PRESIDENT PROMISES NO
AID TO WOMEN WORKERS
Who Plead With Him For His Assistance to the Cause of
Woman Suffrage—In Response to Pathetic Appeals of
the Plainly Dressed But Earnest and Determined Delegates Mr. Wilson Regretfully Tells Them That He Can
Urge Nothing Upon Congress That Has Not Received the
Organic Consideration of the Democratic Party.
Washington, Feb. 2. Women workers
who toil daily in the mills and the
mines and in the sweatshops and the
factories of the nation pleaded with
President Wilson today for his assist-
ance to the cause of woman suffrage.
The President regretfully told them as
he did a delegation last December that
he could not urge anything on Congress which had not received the organic consideration of the democratic party.
Today's demonstration--not the brass band, the street procession, the colored pennants and battle flags of the cause, but the tale of hardship, of the struggle to live on low wages, of the sanitariums for those who sickened at their work and the heart-breaking tragedies of poverty--affected the President deeply. As the delegation left the executive offices, discouraged and disappointed because they obtained no positive aid, they did not know that the President himself was depressed, perhaps even more than they, as he went to luncheon with his family. He told friends afterward he wishes he could help, but saw no way to do it. There is every reason to believe, however, that the day gave added stimulus to the President's desire for early legislation on social justice and industrial reform mentioned in his first annual message. Five hundred women--old and young--most of them plainly dressed but earnest and determined, went to the white
house, but only a committee of twenty -
five with five speakers gained audience
with the President, the others waiting
until the argument had ceased and Mr.
Wilson asked to shake hands with all.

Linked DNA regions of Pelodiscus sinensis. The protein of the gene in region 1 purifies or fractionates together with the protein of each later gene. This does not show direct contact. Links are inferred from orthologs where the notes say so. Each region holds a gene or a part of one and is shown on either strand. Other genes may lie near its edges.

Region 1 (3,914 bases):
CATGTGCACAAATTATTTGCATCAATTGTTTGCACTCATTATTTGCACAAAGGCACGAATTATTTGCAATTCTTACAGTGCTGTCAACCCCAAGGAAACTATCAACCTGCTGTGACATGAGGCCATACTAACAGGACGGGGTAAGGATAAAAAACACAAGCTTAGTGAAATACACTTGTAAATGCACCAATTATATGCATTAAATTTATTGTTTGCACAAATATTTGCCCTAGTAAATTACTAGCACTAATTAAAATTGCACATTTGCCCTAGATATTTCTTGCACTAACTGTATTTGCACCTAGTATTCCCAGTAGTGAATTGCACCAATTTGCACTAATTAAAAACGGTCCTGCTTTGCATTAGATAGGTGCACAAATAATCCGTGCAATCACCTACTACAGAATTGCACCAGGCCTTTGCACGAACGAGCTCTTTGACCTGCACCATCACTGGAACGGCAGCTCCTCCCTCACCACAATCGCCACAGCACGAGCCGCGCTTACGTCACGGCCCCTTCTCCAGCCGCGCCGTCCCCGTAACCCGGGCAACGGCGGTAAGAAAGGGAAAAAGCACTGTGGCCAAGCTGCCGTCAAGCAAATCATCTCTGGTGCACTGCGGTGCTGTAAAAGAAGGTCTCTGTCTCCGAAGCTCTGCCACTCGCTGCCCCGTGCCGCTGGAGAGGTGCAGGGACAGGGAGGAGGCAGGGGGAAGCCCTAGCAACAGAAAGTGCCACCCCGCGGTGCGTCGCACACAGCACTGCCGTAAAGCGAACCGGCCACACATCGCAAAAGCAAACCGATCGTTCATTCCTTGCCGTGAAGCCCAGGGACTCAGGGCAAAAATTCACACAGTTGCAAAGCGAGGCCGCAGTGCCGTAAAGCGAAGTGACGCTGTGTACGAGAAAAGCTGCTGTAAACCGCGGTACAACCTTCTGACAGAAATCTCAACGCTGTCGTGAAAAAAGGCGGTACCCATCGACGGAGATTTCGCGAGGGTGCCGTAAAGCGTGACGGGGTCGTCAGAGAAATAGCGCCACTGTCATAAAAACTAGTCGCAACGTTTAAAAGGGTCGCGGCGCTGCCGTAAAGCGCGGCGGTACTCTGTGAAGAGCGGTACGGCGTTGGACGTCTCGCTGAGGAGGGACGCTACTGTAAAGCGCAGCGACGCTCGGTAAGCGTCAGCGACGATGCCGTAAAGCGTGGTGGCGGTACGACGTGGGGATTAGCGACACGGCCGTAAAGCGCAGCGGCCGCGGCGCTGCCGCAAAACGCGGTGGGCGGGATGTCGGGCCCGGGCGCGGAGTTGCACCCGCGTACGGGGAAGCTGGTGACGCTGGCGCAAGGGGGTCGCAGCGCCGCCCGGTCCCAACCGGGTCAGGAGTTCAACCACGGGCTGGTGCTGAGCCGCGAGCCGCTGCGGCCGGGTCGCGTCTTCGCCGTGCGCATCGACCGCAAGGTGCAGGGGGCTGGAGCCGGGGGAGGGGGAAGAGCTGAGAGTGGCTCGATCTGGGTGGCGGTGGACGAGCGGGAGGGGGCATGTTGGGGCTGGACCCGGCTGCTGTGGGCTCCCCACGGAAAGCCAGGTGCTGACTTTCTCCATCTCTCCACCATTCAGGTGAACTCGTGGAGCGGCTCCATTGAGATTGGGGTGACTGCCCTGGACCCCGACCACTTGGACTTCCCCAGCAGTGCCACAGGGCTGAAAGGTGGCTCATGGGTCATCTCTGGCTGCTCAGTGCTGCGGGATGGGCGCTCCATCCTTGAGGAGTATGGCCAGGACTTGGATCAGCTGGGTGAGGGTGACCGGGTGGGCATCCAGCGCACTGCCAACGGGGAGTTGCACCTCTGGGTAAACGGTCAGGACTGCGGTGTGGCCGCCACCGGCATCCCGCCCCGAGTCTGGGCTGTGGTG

Speeches by Delegates.
In voices often choked with emotion,
the five speakers recited a tale of modern industry, which they said, knew no
chivalry; where old and young women
worked side by side with men for inadequate wages and under conditions that
undermined health. Representatives of
the weavers, the laundresses, the capmakers, the hatmatkers, garment workers in ten eastern states addressed the
President. Mrs. Glendover Evans, of
Boston, one of the leaders of the Congressional Union for Woman Suffrage,
introduced them in turn and each presented a plea from her own viewpoint. "I don't have to make a speech to
you." said Miss. Rose Winslow, of the weavers,
"and I am so nervous that I could not make one if I wanted to--because I don't address Presidents every day----." "They are human, just like everybody else,' interjected the President with a smile. The President listened attentively to __________
"I need not tell you," he said, finally,
"that a group of women like this appeals to me very deeply indeed. I do not
need to tell you what my feelings are,
but I have already explained the limitations that are laid upon me as the
leader of the party. Until ihe party as
such has considered a matter of this
very supreme importance and taken a
position on it, I cannot speak for it-
and yet I am not at liberty to speak as
an individual either. All I can say is
that the strength of your agitation in
this matter undoubtedly will make a
profound impression." Mrs. Evans was disposed to remind Mr. Wilson that in a conversation with her at Seagirt, N.J., when he was a candidate for the presidency, he showed a much more encouraging attitude toward woman suffrage. "we worked our finger nails off then to get you elected," she said, and added reflectively, "but you were gunning for votes then." "Asking for the votes of the people," corrected the President mildly. "And we admired you for the way you did it." remarked Mrs. Evans.
The President said he was much more free to express his views then than he was now, but did not recall that he had taken any position on the question of woman suffrage. He never spoke on it in public during the campaign and to an iterrupting question once at a meeting in Brooklyn, declared it was a state issue. Persons close to the President say he believes it is a problem for the states to decide, though there is reason to believe he never has made up his mind definitely on the merits of the question. He does not feel it incumbent uppon him however, to take a stand on it until the democratic party has fully considered it and this is the answer which he is determined to give all delegations of suffragists who come to see him in the future.